Front and Center
Seniors in The Durham School's AE 8090 course get real-world interaction by working with Omaha's architectural engineering firms.
Student teams are assigned industry partners who share actual projects and discuss those throughout the term. Students align with their interest areas and integrate best practices for those projects’ mechanical, lighting, electrical, and acoustical aspects. The course ends with a big "presentation day," when students convey their learning to the industry partners.
Lisa Friehe, lower right, recalled sweating the presentation to complete her AE degree in 2009, but in 2010 she returned as an electrical lighting engineer with Leo A. Daly in Omaha. Friehe won last year’s "best lighting" award in the 2009 class projects; this year she enjoyed being "on the other side of the table" as she critiqued students’ lighting plans and their differences in luminaire selection.
"It’s important to have industry involvement in classes," Friehe said, "because for students there’s nothing quite like interacting with professionals to feel what that experience is like in real life."
In some parallel universe of engineering education, an undergraduate’s senior capstone course might be a time to reflect passively on the skills developed— but not at UNL’s Durham School of Architectural Engineering and Construction. In CNST 4890, the capstone class in Construction Management, the recap takes the form of an integration: solidifying skills and sprinkling in new levels of expertise, while moving at a pace that’s best described as fast-forward.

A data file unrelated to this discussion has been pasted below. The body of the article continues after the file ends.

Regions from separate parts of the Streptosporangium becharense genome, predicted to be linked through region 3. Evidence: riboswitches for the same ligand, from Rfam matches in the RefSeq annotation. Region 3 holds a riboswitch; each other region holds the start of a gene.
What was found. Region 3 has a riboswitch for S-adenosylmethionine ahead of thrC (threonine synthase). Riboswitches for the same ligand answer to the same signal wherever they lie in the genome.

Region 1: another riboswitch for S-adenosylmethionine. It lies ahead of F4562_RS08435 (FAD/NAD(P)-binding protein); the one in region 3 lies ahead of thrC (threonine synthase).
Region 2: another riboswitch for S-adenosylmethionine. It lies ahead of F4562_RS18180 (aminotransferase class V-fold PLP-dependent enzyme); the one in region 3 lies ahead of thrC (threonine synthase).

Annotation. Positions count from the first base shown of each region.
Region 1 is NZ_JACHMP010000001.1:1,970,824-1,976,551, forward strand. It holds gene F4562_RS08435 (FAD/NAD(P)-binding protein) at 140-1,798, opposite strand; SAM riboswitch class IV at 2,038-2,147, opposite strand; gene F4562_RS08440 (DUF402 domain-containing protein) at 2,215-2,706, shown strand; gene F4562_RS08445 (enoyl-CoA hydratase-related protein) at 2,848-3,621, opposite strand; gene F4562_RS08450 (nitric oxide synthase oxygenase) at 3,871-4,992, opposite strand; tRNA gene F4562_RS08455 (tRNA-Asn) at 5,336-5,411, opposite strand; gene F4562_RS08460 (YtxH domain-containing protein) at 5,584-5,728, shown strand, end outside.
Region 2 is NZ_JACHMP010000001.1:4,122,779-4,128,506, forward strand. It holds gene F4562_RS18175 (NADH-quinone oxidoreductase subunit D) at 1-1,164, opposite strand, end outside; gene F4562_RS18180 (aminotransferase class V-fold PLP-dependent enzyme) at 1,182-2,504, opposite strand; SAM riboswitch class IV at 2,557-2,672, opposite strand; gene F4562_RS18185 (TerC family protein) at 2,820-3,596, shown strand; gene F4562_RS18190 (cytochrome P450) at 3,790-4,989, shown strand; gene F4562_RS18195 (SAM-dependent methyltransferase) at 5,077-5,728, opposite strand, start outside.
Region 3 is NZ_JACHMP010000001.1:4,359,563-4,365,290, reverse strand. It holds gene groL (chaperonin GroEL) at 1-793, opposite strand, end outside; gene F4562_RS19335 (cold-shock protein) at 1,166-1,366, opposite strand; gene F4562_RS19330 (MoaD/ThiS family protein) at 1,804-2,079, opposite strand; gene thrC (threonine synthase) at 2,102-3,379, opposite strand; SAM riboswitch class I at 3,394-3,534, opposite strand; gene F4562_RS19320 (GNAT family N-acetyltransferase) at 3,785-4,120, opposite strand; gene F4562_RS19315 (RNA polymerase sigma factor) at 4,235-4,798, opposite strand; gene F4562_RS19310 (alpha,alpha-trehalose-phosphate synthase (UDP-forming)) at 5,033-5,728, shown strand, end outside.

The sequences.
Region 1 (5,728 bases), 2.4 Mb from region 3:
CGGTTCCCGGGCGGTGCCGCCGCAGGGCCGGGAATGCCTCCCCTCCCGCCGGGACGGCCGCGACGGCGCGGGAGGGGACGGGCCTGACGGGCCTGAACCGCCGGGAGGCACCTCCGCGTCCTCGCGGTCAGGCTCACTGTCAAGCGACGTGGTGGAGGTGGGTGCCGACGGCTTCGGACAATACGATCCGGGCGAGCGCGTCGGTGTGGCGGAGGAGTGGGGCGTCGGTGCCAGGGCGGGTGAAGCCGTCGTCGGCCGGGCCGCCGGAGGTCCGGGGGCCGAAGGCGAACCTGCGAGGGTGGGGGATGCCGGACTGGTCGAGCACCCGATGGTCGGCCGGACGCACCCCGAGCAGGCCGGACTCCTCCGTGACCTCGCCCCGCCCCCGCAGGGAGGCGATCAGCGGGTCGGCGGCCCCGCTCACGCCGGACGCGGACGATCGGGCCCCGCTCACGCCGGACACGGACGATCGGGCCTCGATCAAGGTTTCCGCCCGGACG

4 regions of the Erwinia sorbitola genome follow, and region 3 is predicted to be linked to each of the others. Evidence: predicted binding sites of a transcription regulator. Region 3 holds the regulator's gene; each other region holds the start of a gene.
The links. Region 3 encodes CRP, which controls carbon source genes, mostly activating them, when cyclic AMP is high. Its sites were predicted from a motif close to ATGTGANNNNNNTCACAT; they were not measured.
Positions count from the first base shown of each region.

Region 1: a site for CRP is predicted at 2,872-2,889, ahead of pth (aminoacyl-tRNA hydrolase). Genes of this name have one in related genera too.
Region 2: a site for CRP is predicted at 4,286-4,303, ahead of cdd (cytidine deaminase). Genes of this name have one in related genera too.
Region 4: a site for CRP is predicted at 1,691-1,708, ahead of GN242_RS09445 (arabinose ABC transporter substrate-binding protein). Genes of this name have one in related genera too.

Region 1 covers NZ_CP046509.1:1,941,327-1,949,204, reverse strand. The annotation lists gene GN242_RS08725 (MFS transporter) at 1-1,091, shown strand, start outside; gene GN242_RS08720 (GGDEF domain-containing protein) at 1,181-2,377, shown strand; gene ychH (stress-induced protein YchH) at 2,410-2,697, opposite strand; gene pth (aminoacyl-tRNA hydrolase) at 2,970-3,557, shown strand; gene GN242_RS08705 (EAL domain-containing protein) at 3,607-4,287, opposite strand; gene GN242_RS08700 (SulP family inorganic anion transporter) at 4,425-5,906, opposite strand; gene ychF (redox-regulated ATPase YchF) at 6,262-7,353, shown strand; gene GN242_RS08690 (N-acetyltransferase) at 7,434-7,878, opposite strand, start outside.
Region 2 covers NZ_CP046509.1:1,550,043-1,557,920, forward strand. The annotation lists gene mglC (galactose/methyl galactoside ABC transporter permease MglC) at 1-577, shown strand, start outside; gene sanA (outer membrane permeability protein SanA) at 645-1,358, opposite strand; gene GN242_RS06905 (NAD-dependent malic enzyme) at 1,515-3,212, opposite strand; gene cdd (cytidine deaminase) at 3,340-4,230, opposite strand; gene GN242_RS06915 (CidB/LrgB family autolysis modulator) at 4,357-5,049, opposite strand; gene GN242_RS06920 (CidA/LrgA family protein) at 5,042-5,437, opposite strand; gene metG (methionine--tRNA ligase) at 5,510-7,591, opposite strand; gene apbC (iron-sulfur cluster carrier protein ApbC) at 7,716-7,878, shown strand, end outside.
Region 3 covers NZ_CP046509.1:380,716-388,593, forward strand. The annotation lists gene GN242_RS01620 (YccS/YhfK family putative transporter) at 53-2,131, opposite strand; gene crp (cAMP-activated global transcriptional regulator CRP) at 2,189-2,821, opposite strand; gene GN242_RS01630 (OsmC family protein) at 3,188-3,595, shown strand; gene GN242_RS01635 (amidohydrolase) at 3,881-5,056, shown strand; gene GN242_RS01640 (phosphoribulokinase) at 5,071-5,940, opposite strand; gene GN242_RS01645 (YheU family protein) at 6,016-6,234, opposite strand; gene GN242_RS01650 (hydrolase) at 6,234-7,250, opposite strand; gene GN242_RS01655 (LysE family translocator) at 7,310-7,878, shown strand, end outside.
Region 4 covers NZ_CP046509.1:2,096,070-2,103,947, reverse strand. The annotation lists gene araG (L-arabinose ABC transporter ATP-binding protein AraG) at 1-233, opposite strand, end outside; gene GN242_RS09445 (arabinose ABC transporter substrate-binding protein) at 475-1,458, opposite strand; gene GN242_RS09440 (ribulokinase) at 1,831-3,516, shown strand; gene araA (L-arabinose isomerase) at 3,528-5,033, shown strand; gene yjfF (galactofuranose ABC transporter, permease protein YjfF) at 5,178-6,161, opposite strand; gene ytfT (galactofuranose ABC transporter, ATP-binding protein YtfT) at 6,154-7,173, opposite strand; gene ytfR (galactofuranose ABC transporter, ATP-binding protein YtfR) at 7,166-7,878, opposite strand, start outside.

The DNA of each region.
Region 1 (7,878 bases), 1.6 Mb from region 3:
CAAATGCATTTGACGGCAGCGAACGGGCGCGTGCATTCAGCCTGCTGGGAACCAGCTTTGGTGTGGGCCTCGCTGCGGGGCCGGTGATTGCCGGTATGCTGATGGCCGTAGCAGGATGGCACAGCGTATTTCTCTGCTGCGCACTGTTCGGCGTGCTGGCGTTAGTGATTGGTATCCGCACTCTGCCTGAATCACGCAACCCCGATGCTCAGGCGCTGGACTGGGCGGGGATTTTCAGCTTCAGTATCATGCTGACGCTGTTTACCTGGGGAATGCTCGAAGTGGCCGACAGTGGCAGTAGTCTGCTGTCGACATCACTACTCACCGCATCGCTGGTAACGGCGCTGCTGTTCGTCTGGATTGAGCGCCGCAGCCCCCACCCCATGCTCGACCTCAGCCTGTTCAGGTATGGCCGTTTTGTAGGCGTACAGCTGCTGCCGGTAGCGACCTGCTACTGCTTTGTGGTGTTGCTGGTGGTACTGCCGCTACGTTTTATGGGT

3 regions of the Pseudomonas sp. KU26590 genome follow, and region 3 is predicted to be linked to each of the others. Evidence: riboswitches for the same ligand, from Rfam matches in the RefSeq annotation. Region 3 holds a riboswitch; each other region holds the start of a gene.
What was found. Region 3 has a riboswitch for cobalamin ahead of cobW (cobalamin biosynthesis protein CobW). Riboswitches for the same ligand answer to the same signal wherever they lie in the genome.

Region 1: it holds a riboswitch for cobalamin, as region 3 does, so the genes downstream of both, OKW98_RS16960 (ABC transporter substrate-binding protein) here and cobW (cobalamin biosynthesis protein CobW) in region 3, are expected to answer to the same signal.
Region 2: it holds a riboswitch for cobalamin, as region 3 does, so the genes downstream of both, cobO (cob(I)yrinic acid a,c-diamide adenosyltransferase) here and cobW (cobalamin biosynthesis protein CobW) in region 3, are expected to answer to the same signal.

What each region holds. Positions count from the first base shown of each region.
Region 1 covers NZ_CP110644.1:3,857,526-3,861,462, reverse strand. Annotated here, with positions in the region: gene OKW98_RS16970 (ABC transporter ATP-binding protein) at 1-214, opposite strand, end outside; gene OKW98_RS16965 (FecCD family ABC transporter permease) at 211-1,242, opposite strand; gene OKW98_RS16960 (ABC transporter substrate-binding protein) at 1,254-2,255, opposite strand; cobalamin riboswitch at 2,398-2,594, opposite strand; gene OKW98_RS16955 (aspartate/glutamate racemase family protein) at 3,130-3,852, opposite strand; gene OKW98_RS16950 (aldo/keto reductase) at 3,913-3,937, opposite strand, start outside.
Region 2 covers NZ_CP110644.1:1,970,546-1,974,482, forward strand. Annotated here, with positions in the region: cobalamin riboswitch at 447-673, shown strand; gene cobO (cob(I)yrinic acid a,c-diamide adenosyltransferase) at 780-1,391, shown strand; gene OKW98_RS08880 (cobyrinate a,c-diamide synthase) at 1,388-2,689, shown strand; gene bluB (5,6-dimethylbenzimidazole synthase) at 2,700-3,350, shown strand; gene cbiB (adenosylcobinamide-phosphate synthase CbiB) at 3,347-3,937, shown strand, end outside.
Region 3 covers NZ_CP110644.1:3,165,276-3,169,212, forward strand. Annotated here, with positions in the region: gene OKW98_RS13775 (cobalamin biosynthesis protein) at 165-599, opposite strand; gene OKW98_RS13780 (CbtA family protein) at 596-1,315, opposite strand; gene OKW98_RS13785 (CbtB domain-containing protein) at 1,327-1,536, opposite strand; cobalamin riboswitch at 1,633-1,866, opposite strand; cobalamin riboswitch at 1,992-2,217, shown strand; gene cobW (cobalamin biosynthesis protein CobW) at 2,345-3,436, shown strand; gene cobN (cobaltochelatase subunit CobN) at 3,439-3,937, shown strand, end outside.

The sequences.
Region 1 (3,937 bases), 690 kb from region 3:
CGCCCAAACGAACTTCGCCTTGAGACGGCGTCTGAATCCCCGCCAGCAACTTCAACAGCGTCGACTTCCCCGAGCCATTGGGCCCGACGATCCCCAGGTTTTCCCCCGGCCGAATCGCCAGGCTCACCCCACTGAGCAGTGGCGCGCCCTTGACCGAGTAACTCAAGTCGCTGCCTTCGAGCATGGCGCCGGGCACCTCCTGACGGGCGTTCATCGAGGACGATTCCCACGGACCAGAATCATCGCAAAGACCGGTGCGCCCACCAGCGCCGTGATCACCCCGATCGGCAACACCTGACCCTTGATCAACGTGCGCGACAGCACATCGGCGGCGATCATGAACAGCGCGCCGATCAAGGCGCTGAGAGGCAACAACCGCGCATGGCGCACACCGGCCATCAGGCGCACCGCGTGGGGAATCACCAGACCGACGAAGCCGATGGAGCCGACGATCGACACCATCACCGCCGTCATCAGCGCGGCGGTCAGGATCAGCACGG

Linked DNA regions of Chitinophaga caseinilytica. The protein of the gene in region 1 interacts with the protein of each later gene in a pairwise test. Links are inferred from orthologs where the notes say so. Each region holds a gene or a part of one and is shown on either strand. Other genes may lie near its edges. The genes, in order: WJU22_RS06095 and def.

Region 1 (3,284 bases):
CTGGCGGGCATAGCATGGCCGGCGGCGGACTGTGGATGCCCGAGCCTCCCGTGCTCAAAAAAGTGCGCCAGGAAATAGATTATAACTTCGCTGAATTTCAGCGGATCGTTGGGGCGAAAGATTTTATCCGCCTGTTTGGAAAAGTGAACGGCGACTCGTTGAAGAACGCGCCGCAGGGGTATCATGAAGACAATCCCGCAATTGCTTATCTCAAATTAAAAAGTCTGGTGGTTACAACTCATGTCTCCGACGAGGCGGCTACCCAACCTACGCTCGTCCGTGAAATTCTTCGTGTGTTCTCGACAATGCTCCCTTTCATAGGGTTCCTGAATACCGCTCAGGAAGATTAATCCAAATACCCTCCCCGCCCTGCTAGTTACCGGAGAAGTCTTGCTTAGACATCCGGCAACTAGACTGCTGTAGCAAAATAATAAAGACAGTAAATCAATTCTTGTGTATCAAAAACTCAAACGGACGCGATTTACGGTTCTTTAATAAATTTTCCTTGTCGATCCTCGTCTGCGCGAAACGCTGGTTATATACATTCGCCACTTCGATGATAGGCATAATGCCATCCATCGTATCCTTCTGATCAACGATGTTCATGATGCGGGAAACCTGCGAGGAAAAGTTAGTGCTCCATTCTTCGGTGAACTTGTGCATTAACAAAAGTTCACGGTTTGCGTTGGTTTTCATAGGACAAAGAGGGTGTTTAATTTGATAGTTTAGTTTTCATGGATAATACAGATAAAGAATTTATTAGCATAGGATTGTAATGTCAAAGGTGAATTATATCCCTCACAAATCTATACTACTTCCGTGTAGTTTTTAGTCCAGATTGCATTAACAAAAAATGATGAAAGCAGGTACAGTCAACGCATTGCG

Class work focuses on a real-world project. In 2010, it’s the construction of Mammel Hall: UNO’s new business school structure that Kiewit Building Group is finishing just south of The Peter Kiewit Institute, where the Omaha CNST students study.
Kiewit Business Development Manager Don Wrieth leads the class with authority. On a presentation day, the 30 students arrive early—not only to set up their PowerPoints but also because Wrieth has established "Kiewit time," which he says is "always five minutes fast."
Wrieth is joined by colleague Pat Cuddigan, a project manager who’s also a graduate of the CNST program. They make a formidable back row, challenging the student presenters on their timelines:
Cuddigan asks, "What are you most worried about in your sequence?" "If the pre-construction drawings don’t get approved … ," the student replies, then trails off as he realizes a new factor. "But actually we can’t do much until the soils analysis is done."
Cuddigan focuses further: "Do you have anything tied to materials procurement?" "Probably the steel for the foundation reinforcements," the student offers. "We can’t do the glazing until we have that"—"And the steel has the longer lead time," Cuddigan injects, with the point welltaken by the student before they quickly move on.